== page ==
“How rude!” Maggie pictured Aunt Maria squawking at the sight of the motionless Christmas saint.
Then Uncle Clement Francis would surely prod the bulbous body with the tip of his cane, shaking his head in disgust while muttering, “I do not know what is more tragic―his fall or his fall’s lack of propriety.”
So Maggie felt a silly sense of relief when there was no trace of St. Nicholas as she looked out Chelsea Manor’s third-story window where swirling flakes greeted her like an early present. It appeared the night had only brought a gentle, agreeable snow.
But then a chilling thought froze Maggie at the window. There was something about her dream that had been different this year.
Was another figure on the rooftop with St. Nicholas?
Had the old man been pushed?
Maggie shook her head. No, that couldn’t be right. The dream was always the same. St. Nicholas simply slipped from the rooftop. And she brushed aside the nonsensical idea of him falling any other way.
Maggie ordinarily wouldn’t leave her bedroom until the pink sun drifted over the cusp of the estate, but the dream had left her feeling uncomfortably wide awake. Also, the portrait of late Aunt Margaret that hung over Maggie’s bed wouldn’t stop staring. The painted eyes of her beautiful―yet deceased―aunt usually followed Maggie around the room, but today they were even more penetrating.
Maggie glanced across the bedroom and watched as twelve-year-old Gertrude continued to sleep soundly. Maggie’s younger cousin appeared free of nightmares as she muttered, “But, Mother, it was Gardiner who took a second bowl of lemon sherbet…”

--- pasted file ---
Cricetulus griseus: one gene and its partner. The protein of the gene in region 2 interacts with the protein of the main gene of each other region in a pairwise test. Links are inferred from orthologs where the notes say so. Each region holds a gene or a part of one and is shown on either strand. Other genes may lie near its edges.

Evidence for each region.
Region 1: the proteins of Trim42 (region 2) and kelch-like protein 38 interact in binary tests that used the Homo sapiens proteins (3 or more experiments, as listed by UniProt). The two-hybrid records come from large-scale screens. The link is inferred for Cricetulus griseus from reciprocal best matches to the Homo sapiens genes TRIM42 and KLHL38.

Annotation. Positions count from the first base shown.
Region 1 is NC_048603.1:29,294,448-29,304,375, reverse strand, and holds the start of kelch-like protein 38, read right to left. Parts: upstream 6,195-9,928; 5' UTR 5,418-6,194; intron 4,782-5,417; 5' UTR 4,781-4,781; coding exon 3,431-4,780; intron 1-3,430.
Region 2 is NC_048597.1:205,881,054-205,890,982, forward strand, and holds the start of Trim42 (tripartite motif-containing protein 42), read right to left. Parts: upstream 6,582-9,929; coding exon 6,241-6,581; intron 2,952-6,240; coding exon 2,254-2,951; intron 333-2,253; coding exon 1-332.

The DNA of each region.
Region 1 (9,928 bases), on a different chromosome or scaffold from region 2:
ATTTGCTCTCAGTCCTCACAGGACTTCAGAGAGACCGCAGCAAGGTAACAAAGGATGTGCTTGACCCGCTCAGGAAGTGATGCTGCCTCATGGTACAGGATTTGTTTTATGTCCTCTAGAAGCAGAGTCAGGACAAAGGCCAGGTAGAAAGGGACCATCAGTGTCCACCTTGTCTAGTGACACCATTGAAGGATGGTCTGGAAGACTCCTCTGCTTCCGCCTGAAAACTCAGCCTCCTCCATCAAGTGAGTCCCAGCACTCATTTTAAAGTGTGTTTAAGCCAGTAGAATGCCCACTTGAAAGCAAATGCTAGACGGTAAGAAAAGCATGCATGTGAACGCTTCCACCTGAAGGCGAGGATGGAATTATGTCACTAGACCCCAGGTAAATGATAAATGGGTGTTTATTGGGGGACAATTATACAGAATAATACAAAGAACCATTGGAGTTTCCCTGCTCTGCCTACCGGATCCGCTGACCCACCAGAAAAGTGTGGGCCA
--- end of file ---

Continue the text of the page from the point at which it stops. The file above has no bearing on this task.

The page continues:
As the stale predawn light leaked into the bedroom, Maggie slipped out to the hallway with a coat in hand, mindful of her sleeping relatives.
Maggie’s other cousins Gardiner and Louis resided in the bedroom just down the hallway. Before even opening the door, Maggie heard snores coming from Gertrude’s twin brother, Gardiner. On the far end of the room, Louis was slumped on a separate bed, back arched with his arm draped to the floor. The curly-haired boy’s hand was still mindlessly clutching the blankets that had been tossed to the ground during a lively slumber.
Maggie got along with fifteen-year-old Louis. He was a good-humored boy who often mocked the family’s obsession with the city’s high society and their efforts toward being above reproach. And whether the target was Uncle William’s ability to weave misquoted scripture into most daily conversations, or Aunt Emily’s well-intended pleasantries that were spoken even when things were not all that pleasant―Louis was provided with much fodder for his ridicule.